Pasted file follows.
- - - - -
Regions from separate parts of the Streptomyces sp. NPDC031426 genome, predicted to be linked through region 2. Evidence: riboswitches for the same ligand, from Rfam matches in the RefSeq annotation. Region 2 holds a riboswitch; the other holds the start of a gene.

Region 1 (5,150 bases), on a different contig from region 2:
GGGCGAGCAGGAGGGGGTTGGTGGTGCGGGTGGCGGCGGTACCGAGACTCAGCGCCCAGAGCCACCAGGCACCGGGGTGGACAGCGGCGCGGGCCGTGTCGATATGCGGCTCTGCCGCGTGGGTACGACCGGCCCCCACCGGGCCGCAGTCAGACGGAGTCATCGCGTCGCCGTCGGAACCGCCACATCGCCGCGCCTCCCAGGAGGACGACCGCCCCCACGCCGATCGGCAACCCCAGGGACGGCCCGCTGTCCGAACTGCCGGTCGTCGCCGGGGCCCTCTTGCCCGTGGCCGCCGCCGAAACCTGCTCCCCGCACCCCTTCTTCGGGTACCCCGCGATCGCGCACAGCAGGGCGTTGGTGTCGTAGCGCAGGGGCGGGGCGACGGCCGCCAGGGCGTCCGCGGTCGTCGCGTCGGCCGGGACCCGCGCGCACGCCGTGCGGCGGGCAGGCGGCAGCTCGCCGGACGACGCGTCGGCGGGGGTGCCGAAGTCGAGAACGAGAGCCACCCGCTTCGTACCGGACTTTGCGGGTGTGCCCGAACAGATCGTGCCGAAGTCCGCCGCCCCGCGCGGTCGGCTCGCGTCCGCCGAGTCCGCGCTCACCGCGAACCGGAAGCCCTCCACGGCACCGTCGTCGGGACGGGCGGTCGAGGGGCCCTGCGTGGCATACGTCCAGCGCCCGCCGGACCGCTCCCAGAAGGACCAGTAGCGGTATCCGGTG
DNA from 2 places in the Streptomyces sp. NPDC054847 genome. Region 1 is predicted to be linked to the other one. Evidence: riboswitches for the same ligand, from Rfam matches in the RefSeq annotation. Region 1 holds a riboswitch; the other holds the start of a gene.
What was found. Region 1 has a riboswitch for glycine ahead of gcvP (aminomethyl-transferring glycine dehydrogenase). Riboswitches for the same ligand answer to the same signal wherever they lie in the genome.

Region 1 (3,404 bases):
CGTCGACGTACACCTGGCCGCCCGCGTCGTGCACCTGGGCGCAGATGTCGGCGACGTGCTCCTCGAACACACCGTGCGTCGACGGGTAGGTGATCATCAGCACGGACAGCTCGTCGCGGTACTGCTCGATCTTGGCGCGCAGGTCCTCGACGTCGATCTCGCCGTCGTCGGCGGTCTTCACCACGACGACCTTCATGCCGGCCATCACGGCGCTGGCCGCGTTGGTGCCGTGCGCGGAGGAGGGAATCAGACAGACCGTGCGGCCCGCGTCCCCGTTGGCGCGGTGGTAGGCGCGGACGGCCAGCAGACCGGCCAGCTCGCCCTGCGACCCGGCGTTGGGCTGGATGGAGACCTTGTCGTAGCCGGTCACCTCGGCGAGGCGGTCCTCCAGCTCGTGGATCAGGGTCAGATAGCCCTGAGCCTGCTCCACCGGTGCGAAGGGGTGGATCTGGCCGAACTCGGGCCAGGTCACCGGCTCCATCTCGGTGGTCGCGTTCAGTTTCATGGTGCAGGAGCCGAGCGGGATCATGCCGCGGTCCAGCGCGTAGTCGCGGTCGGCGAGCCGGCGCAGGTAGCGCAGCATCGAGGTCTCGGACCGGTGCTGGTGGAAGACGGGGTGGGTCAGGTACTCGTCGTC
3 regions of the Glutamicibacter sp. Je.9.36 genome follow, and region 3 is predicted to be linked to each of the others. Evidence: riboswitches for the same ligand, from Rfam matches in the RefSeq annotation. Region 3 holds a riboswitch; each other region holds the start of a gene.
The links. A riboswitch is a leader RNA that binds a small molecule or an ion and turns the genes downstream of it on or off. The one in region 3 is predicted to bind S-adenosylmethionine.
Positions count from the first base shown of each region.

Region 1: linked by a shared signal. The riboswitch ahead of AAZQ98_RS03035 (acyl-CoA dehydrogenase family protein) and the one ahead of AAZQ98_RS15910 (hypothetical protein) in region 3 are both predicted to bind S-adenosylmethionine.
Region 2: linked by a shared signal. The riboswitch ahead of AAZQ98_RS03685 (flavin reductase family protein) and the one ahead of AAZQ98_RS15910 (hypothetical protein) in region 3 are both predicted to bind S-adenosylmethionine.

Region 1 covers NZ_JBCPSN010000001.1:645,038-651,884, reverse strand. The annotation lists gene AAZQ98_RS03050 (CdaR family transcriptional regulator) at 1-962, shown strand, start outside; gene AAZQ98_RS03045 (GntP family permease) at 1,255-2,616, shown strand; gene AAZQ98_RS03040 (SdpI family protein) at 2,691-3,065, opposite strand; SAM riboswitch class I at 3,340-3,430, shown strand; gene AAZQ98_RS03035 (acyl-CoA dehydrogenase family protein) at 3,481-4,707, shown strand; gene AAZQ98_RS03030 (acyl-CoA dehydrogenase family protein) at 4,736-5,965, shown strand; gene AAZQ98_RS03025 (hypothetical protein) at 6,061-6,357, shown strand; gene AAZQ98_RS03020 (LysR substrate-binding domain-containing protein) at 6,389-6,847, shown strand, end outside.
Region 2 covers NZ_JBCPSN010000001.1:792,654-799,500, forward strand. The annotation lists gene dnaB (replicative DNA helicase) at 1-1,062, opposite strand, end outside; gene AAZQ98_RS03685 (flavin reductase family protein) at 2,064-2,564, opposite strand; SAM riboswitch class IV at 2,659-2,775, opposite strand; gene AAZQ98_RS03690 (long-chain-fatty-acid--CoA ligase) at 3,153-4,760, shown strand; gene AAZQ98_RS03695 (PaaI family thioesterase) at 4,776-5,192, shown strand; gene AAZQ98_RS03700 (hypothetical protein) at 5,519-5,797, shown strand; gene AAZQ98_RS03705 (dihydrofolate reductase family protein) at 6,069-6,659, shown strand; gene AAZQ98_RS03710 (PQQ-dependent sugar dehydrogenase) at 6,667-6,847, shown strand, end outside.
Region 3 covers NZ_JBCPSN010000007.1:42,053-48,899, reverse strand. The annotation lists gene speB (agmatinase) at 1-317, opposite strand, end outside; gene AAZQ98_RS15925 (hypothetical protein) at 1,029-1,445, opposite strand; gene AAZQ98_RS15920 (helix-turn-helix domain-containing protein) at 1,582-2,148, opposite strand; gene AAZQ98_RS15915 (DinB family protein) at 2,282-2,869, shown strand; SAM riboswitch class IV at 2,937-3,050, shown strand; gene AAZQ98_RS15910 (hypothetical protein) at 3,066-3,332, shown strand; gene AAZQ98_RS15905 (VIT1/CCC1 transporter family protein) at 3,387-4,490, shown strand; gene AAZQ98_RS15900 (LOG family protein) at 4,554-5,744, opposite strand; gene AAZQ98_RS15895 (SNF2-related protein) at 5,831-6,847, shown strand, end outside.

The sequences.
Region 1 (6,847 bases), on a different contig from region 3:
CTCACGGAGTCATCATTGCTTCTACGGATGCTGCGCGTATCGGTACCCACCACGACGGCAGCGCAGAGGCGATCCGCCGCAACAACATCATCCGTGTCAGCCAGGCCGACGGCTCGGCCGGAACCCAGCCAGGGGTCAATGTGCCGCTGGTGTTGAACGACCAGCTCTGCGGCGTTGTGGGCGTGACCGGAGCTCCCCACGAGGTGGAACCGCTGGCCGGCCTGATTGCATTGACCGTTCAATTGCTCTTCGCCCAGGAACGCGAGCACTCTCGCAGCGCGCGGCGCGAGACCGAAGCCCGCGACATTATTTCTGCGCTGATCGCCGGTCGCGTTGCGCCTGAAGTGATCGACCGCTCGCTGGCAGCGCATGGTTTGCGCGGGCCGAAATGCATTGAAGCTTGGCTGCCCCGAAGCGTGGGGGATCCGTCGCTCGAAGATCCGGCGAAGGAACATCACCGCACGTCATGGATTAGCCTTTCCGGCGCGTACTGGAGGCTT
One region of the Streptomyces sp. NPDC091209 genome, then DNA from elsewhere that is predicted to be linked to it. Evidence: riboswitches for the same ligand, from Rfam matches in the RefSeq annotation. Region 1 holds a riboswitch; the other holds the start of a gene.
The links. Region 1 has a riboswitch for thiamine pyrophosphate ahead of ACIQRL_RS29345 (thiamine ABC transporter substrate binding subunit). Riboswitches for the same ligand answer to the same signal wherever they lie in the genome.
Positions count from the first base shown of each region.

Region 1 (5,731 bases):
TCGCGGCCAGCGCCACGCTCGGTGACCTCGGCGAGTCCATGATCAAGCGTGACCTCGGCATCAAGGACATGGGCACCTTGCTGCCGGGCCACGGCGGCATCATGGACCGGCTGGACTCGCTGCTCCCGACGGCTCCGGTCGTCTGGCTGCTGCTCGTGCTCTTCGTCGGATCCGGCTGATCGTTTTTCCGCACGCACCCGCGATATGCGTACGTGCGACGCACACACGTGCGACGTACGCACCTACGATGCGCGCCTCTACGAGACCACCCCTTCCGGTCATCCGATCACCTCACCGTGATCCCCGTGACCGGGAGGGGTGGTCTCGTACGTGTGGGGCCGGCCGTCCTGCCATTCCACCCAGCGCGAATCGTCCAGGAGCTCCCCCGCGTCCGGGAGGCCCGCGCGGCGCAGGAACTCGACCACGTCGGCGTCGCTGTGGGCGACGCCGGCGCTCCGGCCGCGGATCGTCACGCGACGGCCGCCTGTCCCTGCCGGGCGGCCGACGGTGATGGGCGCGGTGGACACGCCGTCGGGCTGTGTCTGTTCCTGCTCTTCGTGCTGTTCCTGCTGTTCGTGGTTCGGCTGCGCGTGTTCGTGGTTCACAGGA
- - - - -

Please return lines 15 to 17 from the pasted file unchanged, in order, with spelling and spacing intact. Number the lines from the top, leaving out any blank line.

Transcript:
Region 3 covers NZ_JBCPSN010000007.1:42,053-48,899, reverse strand. The annotation lists gene speB (agmatinase) at 1-317, opposite strand, end outside; gene AAZQ98_RS15925 (hypothetical protein) at 1,029-1,445, opposite strand; gene AAZQ98_RS15920 (helix-turn-helix domain-containing protein) at 1,582-2,148, opposite strand; gene AAZQ98_RS15915 (DinB family protein) at 2,282-2,869, shown strand; SAM riboswitch class IV at 2,937-3,050, shown strand; gene AAZQ98_RS15910 (hypothetical protein) at 3,066-3,332, shown strand; gene AAZQ98_RS15905 (VIT1/CCC1 transporter family protein) at 3,387-4,490, shown strand; gene AAZQ98_RS15900 (LOG family protein) at 4,554-5,744, opposite strand; gene AAZQ98_RS15895 (SNF2-related protein) at 5,831-6,847, shown strand, end outside.

The sequences.
Region 1 (6,847 bases), on a different contig from region 3: